Tuesday, September 30, 2008


The girls got their shots yesterday. When we went in, they were weighed and measured.


11 pounds, 5 ounces

23 inches long

60 percentile


10 pounds, 9 ounces

22.5 inches long

50 percentile

Katherine got her shots first. I layed her on the table and she looked at me and smiled. I placed her paci in her mouth and put my hands on her. When they stuck the first needle in, her eyes got really wide, you could tell she was completely surprised. When the second one went in, she started screaming. It was over though so I go to pick her up and hold her immediatly. She cried for about a minute and then held on to me. I felt so bad.

Karly got her shots second. While I was calming Katherine. Donald didn't get to put the paci in because she was enjoying her sugary rotavirus when they started sticking her. He said her face got red and she started screaming. Donald picked her up and gave her her ducky (paci).

Both were calm and ready for tylenol when we left the office but that was when we realized that we had forgotten the diaper bag in the foyer at home! We had a ton of errands to run but needed the tylenol. We ran home (well drove), grabbed the bag, dosed the babies and continued on our day. The girls were very sleepy. They didn't cry to much and last night, they layed in bed with me and fell asleep. They slept until 5 this morning and woke up for a bottle. Then we slept until 9.

Today I had a therapy appointment. I have poor self esteem and today I wanted to talk about my fear of passing it to my daughters. I've always believed that children (esp girls) need to be told how beautiful and smart they are daily. I've always done so in my classroom. I do so with my girls now. I tell them every morning how wonderful they are. Now comes my shallowness. I've never liked myself. I've been overweight for the last several years and even before I hated myself.

I don't want my girls to have my weight problem but how do you control it without them knowing it and causing poor self esteem? My theory, was to teach them how to eat from the beginning. Telling them they have to do a physical activity. They can do anything they chose but it must be physical. When my therapist was holding Katherine, I was telling her about how I worried that Katherine would be the one I worry about weight wise. Shes going to be big boned, you can tell when you hold her. Shes very stocky and the women in my family are all stocky. Don't get me wrong, my daughter is beautiful. Absolutely beautiful! However, this is what I worry about. Karly is so tiny, even though her weight is normal. She's just tiny. I joke that she will be my cheerleader and Katherine will be my soccer player. Okay now that I feel like a horrible mother....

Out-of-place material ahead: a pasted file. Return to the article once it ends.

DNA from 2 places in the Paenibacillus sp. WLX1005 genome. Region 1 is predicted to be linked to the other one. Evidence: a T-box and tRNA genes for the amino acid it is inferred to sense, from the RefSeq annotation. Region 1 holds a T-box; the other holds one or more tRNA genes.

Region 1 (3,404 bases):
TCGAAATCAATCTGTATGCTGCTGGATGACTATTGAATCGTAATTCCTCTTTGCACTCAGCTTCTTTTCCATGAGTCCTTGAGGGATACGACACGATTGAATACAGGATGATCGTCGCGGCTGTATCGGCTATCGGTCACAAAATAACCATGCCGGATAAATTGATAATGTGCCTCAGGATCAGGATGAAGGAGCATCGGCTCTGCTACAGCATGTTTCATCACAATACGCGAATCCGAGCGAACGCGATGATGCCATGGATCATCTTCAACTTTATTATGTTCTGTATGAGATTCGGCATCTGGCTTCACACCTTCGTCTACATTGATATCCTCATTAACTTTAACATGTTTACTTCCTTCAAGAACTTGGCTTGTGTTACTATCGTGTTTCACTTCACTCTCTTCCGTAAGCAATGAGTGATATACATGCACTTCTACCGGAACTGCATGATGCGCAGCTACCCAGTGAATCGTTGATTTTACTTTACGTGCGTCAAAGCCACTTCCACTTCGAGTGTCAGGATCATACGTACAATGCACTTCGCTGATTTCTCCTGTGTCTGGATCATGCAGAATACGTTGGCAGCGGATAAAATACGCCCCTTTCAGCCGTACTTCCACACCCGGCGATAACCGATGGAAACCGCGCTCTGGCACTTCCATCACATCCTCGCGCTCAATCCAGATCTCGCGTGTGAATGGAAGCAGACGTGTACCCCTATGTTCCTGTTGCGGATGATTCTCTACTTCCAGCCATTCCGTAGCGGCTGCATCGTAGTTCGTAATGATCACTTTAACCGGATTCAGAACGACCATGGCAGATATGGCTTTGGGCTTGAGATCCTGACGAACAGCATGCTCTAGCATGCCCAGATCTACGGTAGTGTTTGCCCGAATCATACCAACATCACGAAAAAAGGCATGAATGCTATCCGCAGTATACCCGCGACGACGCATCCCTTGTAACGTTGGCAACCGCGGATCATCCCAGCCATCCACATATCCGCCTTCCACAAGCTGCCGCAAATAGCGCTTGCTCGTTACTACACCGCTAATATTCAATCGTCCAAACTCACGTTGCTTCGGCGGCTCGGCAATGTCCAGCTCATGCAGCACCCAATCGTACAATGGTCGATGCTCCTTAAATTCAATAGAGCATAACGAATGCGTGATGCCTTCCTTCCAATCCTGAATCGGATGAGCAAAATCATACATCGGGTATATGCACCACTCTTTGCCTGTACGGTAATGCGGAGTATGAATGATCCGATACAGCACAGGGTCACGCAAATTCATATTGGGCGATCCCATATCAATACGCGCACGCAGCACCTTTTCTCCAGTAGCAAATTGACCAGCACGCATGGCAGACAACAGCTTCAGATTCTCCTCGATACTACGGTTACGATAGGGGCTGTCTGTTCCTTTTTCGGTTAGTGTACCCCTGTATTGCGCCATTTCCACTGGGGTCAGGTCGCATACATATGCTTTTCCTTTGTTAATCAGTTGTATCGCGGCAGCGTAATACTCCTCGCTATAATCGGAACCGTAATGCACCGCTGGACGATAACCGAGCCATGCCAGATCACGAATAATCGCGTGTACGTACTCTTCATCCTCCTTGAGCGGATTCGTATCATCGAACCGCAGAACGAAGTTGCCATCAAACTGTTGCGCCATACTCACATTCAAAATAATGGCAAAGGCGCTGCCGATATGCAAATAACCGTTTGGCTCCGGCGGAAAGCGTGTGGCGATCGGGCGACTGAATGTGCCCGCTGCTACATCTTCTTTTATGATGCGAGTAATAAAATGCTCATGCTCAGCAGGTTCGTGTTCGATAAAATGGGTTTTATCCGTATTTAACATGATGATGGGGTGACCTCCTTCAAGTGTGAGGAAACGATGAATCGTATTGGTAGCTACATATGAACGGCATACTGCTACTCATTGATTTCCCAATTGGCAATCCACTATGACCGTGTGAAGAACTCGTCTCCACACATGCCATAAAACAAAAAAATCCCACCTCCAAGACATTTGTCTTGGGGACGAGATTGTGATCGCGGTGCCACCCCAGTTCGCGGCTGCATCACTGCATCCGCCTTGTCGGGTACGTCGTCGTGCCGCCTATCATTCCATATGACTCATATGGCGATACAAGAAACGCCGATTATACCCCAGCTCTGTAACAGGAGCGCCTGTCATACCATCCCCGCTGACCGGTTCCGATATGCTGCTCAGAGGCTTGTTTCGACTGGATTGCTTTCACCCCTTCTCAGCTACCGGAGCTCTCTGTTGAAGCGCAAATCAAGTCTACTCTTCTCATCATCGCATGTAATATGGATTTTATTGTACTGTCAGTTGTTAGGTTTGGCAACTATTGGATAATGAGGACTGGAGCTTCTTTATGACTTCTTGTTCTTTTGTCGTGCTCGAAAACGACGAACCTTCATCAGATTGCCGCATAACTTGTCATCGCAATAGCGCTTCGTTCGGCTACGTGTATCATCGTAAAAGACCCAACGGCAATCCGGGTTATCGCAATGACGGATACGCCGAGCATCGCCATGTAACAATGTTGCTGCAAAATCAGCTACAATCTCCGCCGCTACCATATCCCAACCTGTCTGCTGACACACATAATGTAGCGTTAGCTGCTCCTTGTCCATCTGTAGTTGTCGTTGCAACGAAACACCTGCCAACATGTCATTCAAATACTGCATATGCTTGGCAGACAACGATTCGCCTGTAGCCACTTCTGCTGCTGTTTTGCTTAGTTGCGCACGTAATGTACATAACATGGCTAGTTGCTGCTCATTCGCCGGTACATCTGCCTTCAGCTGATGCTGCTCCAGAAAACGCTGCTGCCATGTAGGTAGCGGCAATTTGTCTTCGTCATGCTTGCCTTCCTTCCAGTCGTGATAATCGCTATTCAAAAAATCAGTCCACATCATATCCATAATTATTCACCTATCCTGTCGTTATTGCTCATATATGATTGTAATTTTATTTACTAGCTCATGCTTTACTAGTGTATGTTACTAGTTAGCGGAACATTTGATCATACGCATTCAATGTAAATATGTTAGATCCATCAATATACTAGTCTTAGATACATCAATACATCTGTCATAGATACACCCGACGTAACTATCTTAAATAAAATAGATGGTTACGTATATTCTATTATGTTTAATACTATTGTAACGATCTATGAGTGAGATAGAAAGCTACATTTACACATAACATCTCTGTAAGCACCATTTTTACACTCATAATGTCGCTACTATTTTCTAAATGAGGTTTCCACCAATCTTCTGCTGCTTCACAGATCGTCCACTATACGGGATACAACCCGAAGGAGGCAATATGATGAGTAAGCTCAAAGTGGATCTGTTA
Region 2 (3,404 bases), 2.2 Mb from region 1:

But my fears are my fears. My therapist was able to talk me over the ridiculous anxieties and panic that I fear. I fear various things and although they may seem far fetched to some, they are realistic to me.

I last blogged that I was afraid of SIDS. We talked about that as well. She said worrying won't make it not happen, so why make myself sick. She gave me the same advice when I was going through our third IVF. She said "Think positive. Once the embryos are in, think yourself pregnant. What's the worse that could happen? You find out it didn't work? You'll be heartbroken but you will pick yourself up and continue." That got me through and the day I found out I was pregnant, I can't even begin to explain the relief I felt!

At the end of the day, I have two beautiful girls sleeping in the crib at the end of my bed. Dreaming of angels and who knows what else. A year ago tomorrow, I was preparing for IVF # 3 and would be starting stims in 20 days. What a difference a year makes.


Cassie said...

You are very, very blessed. And you're right: your fears are your fears, which makes them valid. That doesn't make you a horrible mother. These are things that all parents think about, certainly: How can I make sure my children don't go through what I went through? How can I ensure they live happy, healthy lives? I think going to your therapist and being proactive was very healthy. I've said it before, and I'll say it again: You've got it together. You are a wonderful mother, there is no question in my mind.

I'm so glad they did all right with the shots!

Patty H. said...

I also have low self esteem and I worry about passing it on to my children someday. Some things I think may help are not forcing them into a physical activity, but when they are too young to chose, enrolling them in a big variety so that when they are older they know what they enjoy. Also, eating right from day 1 is important, something my mother never once taught me. I think that as long as you never berate yourself or let them know that you feel unattractive, they will never know and are more likely to be positive.

But what do I know-I don't have kids!
Maybe you can also do some research on how to promote healthy self images.

You're doing great, Tina. Take life one day at a time.

Valerie said...

I have the same fear of SIDS. I'm sure every mother has it. It's hard to get past it sometimes and go to sleep myself. I keep thinking that once they get to a year old I can relax but I'm sure I'll pick something else to worry about then. All I can do is take each day as a blessing and be happy with everything I have today. :)

Sandi said...

My daughters got their shots yesterday. They've slept and felt pretty miserable since. I hate it!